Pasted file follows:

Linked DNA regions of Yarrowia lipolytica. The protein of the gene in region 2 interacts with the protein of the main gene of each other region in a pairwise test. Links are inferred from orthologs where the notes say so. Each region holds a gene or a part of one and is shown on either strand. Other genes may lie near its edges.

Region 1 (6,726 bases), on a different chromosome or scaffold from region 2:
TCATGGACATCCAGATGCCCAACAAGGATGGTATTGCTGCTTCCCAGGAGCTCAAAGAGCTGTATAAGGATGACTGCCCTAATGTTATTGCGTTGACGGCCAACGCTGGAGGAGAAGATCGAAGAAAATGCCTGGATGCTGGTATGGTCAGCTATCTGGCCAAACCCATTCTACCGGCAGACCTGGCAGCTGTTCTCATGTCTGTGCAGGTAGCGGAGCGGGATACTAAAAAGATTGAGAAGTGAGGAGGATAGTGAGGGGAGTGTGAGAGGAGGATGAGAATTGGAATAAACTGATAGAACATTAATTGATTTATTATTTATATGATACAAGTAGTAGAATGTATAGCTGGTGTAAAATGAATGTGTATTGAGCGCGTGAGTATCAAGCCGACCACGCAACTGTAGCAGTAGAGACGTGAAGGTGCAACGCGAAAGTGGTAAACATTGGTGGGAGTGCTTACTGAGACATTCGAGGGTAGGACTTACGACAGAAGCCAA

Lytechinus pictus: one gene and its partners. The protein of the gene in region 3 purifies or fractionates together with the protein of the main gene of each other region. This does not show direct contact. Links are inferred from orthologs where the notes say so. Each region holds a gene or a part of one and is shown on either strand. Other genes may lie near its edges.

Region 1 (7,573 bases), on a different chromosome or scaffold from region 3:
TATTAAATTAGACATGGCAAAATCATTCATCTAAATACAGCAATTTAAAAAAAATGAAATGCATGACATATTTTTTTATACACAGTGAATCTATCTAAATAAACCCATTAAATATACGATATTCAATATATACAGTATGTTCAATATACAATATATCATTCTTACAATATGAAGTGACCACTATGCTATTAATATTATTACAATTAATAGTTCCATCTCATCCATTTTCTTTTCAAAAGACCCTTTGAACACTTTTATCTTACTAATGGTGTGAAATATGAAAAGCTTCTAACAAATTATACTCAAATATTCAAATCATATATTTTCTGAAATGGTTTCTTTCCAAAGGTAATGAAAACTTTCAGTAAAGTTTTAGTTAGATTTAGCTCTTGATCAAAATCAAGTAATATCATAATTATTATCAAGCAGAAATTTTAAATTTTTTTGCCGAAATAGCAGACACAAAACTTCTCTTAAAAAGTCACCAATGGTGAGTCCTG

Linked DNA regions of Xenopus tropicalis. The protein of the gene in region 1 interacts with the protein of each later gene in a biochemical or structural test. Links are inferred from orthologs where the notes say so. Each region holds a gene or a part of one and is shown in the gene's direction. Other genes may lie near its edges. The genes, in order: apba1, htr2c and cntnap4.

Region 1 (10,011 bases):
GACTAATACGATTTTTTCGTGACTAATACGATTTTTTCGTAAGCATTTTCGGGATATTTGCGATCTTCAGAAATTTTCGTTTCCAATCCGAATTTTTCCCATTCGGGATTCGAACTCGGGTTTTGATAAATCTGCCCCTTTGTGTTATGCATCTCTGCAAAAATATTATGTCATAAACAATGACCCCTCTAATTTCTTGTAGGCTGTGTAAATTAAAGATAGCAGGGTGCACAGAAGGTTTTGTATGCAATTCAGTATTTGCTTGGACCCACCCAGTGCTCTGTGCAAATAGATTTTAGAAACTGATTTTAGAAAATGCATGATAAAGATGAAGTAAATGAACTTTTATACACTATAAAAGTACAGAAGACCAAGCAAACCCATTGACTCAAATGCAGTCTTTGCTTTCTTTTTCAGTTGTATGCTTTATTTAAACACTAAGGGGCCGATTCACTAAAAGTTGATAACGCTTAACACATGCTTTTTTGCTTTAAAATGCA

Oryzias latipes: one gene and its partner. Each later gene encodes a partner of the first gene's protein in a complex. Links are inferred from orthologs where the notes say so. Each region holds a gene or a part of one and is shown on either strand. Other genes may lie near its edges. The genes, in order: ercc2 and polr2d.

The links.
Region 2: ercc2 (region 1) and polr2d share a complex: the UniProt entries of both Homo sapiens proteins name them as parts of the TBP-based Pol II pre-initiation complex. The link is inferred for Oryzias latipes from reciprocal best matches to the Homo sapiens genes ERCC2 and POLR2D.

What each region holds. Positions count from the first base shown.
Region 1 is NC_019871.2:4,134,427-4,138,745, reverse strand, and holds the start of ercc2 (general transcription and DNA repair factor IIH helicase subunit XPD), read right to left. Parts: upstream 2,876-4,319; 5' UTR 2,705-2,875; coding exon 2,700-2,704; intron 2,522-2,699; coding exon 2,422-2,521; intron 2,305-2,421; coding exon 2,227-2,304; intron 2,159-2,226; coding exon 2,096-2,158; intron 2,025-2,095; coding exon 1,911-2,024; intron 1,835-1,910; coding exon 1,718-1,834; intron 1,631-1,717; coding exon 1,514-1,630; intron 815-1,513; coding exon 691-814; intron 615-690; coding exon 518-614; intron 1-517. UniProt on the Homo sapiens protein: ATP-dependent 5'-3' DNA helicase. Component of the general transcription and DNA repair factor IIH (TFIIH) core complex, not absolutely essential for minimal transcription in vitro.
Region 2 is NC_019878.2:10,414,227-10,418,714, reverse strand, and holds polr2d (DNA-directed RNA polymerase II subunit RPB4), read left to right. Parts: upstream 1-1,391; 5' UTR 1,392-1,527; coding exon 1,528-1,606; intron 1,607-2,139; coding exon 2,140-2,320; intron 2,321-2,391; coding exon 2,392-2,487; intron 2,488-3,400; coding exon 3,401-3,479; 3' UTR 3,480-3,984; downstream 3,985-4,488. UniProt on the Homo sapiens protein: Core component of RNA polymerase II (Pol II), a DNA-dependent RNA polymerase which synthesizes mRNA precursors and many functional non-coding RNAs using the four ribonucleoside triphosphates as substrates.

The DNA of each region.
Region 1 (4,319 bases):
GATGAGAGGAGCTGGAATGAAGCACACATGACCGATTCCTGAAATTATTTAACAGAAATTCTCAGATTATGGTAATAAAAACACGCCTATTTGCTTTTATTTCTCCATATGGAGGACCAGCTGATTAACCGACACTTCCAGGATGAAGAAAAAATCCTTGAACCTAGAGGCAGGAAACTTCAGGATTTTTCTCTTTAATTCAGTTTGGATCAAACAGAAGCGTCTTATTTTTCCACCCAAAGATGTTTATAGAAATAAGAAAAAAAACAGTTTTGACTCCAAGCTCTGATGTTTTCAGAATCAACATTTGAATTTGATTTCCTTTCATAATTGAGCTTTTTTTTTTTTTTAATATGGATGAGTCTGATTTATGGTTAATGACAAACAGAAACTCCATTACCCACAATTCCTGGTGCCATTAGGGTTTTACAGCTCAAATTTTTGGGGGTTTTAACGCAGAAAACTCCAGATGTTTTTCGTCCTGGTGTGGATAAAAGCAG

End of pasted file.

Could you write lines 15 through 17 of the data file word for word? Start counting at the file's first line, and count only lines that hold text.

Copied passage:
Region 2 is NC_019878.2:10,414,227-10,418,714, reverse strand, and holds polr2d (DNA-directed RNA polymerase II subunit RPB4), read left to right. Parts: upstream 1-1,391; 5' UTR 1,392-1,527; coding exon 1,528-1,606; intron 1,607-2,139; coding exon 2,140-2,320; intron 2,321-2,391; coding exon 2,392-2,487; intron 2,488-3,400; coding exon 3,401-3,479; 3' UTR 3,480-3,984; downstream 3,985-4,488. UniProt on the Homo sapiens protein: Core component of RNA polymerase II (Pol II), a DNA-dependent RNA polymerase which synthesizes mRNA precursors and many functional non-coding RNAs using the four ribonucleoside triphosphates as substrates.

The DNA of each region.
Region 1 (4,319 bases):